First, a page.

The other day I posted on my FaceBook profile that I better hurry up to finish my presentation on epigenetic inheritance. One of my friends commented: “I have no idea what that means, but good luck to you!” Ironically, that is, in part, the point of my presentation: understanding what it all means. Let me explain.

I am in Durham, NC, at the National Center for Evolutionary Synthesis, where — together with two former postdocs of mine — Christina Richards (soon at the University of South Florida) and Oliver Bossdorf (now at the University of Bern), I am running a brainstorming workshop on the meaning and potential importance of epigenetic inheritance.

Epigenetics is an old word, which traces back to Aristotle, and has a long and convoluted history in biology. Today it refers to a panoply of molecular phenomena ranging from methylation patterns of DNA sequences to prions, from so-called “interference RNA” to the tridimensional arrangement in the cell nucleus of a particular class of proteins called histones, which closely bond to and stabilize DNA. What all these things have in common is that in one way or the other they help direct the development of living organisms, turning certain genes on or off in particular cell lineages, and responding to signals from the external environment. The “epi-” in epigenetics stands for a general class of phenomena “beyond” the genes.

But why, you may ask, is an evolutionary biologist interested in epigenetics? Because a subset of epigenetic effects turns out to be heritable across generations. This means that there is something else other than classical genes (i.e., sequences of DNA) that both carries information and is passed from one generation to the next. This is bignews for biologists (though the suspicion had been around for a while), because it suddenly broadens and complicates — possibly dramatically — our concept of inheritance, with a wide range of consequences for how we understand evolution. After all, the natural variation among organisms so crucial for natural selection to work had been assumed until recently to originate only from changes in gene sequences. Depending on how much epigenetic inheritance there turns out to be in the living world, the job of biologists will become much more complicated and interesting at the same time (biologists, by nature, like messy stuff, unlike, say, physicists, who always look for simple solutions to simple questions — oh boy, am I going to get in trouble for this one!).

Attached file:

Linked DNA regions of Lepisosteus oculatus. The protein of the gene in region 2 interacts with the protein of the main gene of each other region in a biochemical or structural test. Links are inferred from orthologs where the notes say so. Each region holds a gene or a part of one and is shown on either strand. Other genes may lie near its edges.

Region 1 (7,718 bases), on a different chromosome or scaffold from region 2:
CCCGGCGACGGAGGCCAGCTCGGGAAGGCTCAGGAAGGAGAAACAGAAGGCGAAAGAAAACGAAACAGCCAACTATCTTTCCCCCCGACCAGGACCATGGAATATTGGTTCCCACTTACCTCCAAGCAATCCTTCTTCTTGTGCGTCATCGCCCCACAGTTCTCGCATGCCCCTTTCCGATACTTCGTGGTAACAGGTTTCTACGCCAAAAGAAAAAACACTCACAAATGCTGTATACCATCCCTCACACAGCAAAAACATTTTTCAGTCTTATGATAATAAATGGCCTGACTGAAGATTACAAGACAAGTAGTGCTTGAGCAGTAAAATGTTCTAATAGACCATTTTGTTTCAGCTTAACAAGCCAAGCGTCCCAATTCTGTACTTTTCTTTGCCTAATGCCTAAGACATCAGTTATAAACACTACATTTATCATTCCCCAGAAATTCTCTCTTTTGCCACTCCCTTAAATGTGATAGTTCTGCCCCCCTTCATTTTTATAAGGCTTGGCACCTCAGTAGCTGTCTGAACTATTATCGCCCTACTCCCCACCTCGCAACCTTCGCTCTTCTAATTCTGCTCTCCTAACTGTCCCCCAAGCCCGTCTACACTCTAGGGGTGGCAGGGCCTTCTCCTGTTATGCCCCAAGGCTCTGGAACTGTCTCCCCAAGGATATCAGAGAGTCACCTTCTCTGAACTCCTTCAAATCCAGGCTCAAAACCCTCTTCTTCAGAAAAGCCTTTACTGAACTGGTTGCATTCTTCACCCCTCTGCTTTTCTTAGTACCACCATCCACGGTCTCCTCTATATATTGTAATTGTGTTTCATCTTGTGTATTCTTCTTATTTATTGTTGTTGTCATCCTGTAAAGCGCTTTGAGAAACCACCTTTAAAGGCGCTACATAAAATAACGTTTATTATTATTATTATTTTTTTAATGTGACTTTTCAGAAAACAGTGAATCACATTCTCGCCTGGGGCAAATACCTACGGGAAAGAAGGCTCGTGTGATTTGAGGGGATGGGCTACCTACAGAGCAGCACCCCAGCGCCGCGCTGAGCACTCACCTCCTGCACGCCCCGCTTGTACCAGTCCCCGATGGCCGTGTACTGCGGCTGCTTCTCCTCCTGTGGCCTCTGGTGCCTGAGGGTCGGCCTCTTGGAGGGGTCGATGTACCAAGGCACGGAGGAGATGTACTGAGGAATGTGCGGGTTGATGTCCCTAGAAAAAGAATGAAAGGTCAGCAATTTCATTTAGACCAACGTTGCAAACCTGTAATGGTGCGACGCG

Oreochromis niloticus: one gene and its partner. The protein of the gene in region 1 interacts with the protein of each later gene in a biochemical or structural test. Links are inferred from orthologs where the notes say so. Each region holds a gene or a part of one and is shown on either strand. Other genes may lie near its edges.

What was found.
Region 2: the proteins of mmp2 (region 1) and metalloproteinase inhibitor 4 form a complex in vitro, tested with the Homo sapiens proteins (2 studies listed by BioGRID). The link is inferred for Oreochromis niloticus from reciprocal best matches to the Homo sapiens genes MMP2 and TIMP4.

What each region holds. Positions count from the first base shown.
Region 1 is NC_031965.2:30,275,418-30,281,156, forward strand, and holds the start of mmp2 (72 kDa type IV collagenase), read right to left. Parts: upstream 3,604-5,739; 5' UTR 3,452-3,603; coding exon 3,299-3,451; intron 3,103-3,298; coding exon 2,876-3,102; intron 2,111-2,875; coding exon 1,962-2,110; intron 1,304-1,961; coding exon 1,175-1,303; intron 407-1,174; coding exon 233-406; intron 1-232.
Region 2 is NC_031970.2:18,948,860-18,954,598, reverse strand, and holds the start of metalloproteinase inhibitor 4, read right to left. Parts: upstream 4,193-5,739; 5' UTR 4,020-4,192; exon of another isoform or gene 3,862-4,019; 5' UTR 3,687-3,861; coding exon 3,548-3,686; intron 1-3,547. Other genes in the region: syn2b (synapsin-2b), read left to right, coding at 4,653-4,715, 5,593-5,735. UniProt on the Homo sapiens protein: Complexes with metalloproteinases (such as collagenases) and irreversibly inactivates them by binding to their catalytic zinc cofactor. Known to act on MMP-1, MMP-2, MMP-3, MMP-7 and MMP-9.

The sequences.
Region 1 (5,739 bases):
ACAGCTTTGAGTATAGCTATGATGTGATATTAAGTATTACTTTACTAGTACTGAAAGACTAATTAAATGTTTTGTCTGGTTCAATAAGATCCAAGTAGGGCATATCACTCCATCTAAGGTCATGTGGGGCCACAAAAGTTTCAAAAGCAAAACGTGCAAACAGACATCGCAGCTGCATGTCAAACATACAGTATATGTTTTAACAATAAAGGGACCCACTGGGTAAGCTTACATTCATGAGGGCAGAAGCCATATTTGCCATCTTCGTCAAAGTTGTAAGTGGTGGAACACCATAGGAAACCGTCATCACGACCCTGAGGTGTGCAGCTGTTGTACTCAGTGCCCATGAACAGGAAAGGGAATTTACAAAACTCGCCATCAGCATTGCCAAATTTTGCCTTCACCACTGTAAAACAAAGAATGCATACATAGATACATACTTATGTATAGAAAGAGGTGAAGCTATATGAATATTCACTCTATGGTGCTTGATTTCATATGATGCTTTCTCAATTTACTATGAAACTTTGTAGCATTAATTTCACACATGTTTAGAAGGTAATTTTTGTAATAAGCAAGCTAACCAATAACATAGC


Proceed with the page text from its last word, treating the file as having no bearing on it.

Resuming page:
What we are discussing here at Durham, among other things, is precisely how to find out whether epigenetic inheritance is a negligible curiosity or a widespread phenomenon and, if the latter, what consequences it might have for the way we look at evolution, genetics and development. The consensus answer that is already emerging (both from this workshop and from the recent literature) is that epigenetic inheritance as a whole is no fluke, but that different types of heritable epigenetic effects range all the way from very rare (e.g., structural inheritance of cell-surface properties, probably confined to some unicellular organisms) to ubiquitous (e.g., DNA methylation and RNA interference), with others being common in some groups of organisms but absent or rare in others (e.g., a phenomenon called “paramutation,” found in some species of plants).

Skeptics of epigenetic inheritance (of which there are a good number among professional biologists) point out that the empirical evidence is scarce and that the very concept of epigenesis is rather fuzzy. The first objection is becoming less and less tenable. One of the participants to our workshop, Eva Jablonka of Tel-Aviv University, has a huge review paper in press in the Quarterly Review of Biology, in which she details hundreds of known and published examples; and if some of the talks I’ve heard here so far are any indication, there will be much more hard data coming out soon.

As for conceptual fuzziness, my response during the introductory talk I gave at the workshop is that — contrary to what most biologists would acknowledge — the concept of gene itself is not exactly crystal clear either. This is not because geneticists don’t know what they are talking about, but because there are several legitimate uses of the word “gene” that can be deployed in different contexts, depending on one’s research agenda. And some of these uses are not entirely compatible either, and certainly not equivalent to each other.

Consider, for instance, the fact that some biologists refer to genes as whatever has causal effects on the formation of phenotypes and happens to be heritable. Well, by that definition both classical DNA-based “genes” and a variety of epigenetic phenomena qualify! In other cases, genes are defined simply as sequences of DNA that code for a particular protein. That not only excludes epigenetic effects, but also large swaths of DNA sequences that regulate development even though they do not produce proteins. You see what I mean?

Epigenetics is at the threshold of becoming an established discipline in the biological sciences, with implications for genetics, developmental biology, evolution and even medicine (many epigenetic effects are causally involved in a variety of diseases). P.B. and J.S. Medawar, in their classic Aristotle to Zoos (1983) famously said that “genetics proposes, epigenetics disposes,” meaning that the whole of epigenetic processes is what allows genes to produce phenotypes. If that is the case, and I don’t see any good reason to doubt it, epigenetics is poised to become a central discipline in 21st century biology.